I am the 7-12 Counselor here at MV Jr/Sr High school, but I understand parents/guardians do not just have Jr/Sr High school students. Some of the information seen below is specific to elementary school as well. Please browse through each of the links as you see fit. If you have any questions, please email me at email@example.com.
Please click here to see the flyer I sent out on 3/23/2020
Guidelines for Parents and Caregivers
- Pay close attention to your own feelings of stress or anxiety.Practice continued self-care strategies, including eating healthy, getting enough sleep, exercising, and finding time to take breaks. If you find yourself overwhelmed by negative thoughts, find ways to reframe your thinking. Seek out needed mental health support for yourself or loved ones.
- Acknowledge and support children in processing their full range of emotions and concerns, while offering calm and reassurance. Consider how children will react at different ages and identify appropriate ways to respond. Find ways for children to express their feelings through conversation, music, art, dance, writing, or other activities. Tune into how they’re feeling throughout the day, and offer quiet time or breaks as needed.
- Provide age-appropriate information and accurate answers about the news while limiting excessive television or social media. Help children assess facts from misinformation and stereotyping related to the disease.
- Share with children what you’re doing to keep them safe. Help children learn about and practice proactive strategies, such as frequent handwashing, to stay healthy. In addition to promoting healthy practices, this can help them feel a greater sense of control.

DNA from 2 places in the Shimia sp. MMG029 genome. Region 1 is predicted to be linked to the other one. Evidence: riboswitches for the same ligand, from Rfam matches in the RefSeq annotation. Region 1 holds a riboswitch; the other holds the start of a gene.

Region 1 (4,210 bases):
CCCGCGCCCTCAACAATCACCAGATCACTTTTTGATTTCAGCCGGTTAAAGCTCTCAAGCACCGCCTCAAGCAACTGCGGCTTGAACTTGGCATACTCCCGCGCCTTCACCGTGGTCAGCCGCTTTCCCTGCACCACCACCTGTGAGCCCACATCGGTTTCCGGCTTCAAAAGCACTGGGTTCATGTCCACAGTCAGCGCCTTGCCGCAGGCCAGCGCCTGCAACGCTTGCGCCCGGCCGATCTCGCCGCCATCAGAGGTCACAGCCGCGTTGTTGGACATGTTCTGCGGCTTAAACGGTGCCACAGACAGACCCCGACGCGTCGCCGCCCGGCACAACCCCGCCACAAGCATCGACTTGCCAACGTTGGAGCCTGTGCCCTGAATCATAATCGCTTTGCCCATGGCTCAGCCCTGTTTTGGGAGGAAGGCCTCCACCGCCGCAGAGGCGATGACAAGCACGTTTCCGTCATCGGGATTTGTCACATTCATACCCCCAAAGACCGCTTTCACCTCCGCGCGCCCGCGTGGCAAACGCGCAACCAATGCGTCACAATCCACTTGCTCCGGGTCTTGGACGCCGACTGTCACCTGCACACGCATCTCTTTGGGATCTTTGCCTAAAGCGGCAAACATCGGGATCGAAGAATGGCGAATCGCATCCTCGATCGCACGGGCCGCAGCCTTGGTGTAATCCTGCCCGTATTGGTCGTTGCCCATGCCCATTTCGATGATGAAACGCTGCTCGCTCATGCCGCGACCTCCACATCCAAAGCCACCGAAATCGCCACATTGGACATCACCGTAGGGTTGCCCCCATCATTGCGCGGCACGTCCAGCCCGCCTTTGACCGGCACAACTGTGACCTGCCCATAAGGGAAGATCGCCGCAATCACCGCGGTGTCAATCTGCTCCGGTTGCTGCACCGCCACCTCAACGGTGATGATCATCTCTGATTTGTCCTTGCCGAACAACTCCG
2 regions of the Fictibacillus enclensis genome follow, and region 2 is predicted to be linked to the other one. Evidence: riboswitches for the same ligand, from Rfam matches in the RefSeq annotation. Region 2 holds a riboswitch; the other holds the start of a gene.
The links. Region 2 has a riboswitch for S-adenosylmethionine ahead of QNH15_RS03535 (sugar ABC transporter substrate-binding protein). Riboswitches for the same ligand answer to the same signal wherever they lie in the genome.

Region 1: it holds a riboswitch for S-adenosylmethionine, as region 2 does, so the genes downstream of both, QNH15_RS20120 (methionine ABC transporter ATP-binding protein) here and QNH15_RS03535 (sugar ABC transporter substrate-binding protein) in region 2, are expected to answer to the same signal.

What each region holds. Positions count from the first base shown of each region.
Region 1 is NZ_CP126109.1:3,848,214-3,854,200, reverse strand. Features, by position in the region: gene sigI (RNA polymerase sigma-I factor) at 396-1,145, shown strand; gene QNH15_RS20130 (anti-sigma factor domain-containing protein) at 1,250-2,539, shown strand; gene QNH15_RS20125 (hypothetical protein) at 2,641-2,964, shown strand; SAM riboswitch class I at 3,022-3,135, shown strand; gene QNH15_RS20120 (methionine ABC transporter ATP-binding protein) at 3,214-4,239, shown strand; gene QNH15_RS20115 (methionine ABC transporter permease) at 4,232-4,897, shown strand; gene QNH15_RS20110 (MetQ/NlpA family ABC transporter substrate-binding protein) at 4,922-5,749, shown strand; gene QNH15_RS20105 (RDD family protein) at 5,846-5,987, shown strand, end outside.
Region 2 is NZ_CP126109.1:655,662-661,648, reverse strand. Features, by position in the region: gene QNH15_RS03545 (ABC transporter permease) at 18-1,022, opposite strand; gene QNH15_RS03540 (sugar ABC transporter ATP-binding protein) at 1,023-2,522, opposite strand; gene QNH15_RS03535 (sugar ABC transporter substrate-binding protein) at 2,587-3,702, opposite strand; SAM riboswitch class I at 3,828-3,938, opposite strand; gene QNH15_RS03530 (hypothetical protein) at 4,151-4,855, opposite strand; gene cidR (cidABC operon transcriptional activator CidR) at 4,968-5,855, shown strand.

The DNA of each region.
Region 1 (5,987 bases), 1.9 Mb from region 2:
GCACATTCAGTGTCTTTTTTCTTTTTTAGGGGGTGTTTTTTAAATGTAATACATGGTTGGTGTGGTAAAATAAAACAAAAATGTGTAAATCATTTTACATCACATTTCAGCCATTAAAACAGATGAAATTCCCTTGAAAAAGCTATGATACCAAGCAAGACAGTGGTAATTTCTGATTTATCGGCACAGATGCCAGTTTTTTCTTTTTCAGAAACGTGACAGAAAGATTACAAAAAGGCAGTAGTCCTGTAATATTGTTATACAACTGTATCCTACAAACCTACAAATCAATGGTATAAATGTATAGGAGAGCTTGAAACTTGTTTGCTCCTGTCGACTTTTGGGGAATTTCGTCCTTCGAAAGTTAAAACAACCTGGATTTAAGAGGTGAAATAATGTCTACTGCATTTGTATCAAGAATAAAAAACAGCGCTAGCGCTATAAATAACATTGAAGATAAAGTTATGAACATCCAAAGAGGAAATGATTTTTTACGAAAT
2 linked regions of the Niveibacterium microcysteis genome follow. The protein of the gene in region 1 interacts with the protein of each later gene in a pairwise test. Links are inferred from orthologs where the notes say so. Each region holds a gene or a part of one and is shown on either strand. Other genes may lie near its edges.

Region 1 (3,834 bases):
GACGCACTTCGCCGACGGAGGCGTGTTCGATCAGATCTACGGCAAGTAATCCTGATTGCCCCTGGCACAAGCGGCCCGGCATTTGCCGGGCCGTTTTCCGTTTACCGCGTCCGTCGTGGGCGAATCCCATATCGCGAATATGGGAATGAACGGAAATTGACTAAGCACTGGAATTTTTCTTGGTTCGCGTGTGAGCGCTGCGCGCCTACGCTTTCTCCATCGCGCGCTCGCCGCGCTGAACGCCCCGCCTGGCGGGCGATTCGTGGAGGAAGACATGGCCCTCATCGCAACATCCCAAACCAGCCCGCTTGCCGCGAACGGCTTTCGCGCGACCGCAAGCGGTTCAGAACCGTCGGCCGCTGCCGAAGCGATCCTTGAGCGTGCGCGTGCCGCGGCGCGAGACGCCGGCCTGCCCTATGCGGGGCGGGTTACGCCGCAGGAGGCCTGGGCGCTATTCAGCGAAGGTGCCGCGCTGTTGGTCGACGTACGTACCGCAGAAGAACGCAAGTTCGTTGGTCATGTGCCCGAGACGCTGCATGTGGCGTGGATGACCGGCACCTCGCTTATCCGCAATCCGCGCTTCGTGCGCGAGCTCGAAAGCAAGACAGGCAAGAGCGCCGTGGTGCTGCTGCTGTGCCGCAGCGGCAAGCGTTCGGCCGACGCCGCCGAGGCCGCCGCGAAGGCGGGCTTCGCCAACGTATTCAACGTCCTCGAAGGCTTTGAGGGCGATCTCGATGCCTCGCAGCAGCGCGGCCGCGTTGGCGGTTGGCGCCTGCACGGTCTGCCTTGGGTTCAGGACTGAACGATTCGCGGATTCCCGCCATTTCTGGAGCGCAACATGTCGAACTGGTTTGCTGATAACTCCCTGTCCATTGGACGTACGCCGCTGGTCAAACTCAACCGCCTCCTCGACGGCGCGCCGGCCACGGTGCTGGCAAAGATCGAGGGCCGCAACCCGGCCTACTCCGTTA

- Whenever possible, provide consistency in daily routines including meals and bedtimes. While school closures or changes in schedules may be inevitable, consistent routines can help foster a sense of safety.
- Practice patience when routines are necessarily disrupted, which can lead to potential behavior issues or meltdowns. Try to comfort children while setting boundaries. This is also an opportunity to create new schedules and routines that promote family time and healthy practices, such as taking a morning walk together, creating a “coping kit”, or adding favorite family songs to handwashing routines.
- Help children and adolescents think of creative ways to maintain their friendships and social connections. This may include writing emails or letters to friends, or scheduling time to use the phone or age-appropriate technology to communicate with peers. Remember that your own social connections are important as well, and make time to reach out by phone or virtually to family and friends.
- Come up with fun alternatives to show signs of affection while minimizing the spread of germs. For example, elbow bumps or footshakes.
- Proactively reach out to schools and community organizations to support you in meeting any additional needs your family may have, such as access to meals or support services, CLICK HERE oR email firstname.lastname@example.org to get meals for your students.
Resources: Planning Activities at Home
- Confident Parents, Confident Kids: My Kid’s School is Closed So Now What?
- Harvard: Caring for Preschoolers at Home
- Scholastic: Free Resources for School Closure
- Great Schools: School Closure Learning Guide
- Confident Parents, Confident Kids: Facebook morning announcements to help families set the tone for a positive learning day
- 5 Tips For Families As They Transition To Home Learning
Resources: Talking to Children about the Coronavirus
- National Association of School Psychologists: Talking to Children About COVID-19 (Coronavirus)
- New York Times: How to Talk to Kids about Coronavirus
- Child Mind Institute: Talking to Kids About the Coronavirus
- Open Circle: How to Talk to Kids about Coronavirus
- PBS Parents: How to Talk to Your Kids About Coronavirus
- New York School Talk: Educator Shares Tips for Talking to Kids About Coronavirus Fears
- NPR: What To Say To Kids When The News Is Scary
- NPR: Just For Kids: A Comic Exploring The New Coronavirus
- Livescience: The Ultimate Kids’ Guide to the New Coronavirus